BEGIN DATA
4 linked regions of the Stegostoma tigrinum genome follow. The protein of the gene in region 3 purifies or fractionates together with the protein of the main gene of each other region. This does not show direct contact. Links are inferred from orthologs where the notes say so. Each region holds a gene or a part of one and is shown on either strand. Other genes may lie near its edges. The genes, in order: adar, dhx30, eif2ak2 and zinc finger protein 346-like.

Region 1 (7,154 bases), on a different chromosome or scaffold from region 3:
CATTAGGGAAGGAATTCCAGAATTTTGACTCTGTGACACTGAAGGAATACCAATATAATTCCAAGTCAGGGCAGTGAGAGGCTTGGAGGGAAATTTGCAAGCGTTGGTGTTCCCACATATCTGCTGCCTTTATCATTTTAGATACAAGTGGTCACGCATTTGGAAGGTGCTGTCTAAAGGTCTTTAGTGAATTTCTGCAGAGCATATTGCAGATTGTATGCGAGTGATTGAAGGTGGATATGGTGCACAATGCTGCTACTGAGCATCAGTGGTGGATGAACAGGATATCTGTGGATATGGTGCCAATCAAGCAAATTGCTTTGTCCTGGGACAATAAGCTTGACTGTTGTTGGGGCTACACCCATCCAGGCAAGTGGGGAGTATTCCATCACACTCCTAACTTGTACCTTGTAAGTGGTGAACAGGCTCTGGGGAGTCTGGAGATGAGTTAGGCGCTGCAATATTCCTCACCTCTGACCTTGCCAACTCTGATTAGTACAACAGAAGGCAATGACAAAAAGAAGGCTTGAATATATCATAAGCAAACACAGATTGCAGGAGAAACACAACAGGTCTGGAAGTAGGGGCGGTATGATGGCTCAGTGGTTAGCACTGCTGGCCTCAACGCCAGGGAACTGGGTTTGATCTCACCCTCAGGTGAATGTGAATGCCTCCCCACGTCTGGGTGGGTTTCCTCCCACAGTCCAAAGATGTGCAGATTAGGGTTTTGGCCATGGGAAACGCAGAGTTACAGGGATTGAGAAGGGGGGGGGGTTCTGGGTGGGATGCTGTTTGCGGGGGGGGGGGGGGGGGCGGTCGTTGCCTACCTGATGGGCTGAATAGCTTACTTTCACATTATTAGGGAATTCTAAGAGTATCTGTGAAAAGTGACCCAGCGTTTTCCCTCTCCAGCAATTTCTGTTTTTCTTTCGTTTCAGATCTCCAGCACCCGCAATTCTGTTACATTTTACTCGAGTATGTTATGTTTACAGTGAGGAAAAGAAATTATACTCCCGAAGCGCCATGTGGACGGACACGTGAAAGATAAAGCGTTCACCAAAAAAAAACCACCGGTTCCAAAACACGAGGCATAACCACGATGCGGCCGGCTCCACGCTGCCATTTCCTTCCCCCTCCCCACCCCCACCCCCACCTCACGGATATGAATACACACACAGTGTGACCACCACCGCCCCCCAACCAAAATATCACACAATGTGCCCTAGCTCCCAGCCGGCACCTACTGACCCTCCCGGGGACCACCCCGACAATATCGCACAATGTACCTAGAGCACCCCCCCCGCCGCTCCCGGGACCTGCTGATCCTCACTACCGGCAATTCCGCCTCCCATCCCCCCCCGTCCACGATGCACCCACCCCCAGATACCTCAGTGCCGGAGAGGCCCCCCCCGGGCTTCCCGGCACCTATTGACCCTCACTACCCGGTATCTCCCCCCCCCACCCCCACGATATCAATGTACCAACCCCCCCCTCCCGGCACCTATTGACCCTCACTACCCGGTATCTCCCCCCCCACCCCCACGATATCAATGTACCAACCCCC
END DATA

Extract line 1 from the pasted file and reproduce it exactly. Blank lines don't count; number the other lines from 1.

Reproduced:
4 linked regions of the Stegostoma tigrinum genome follow. The protein of the gene in region 3 purifies or fractionates together with the protein of the main gene of each other region. This does not show direct contact. Links are inferred from orthologs where the notes say so. Each region holds a gene or a part of one and is shown on either strand. Other genes may lie near its edges. The genes, in order: adar, dhx30, eif2ak2 and zinc finger protein 346-like.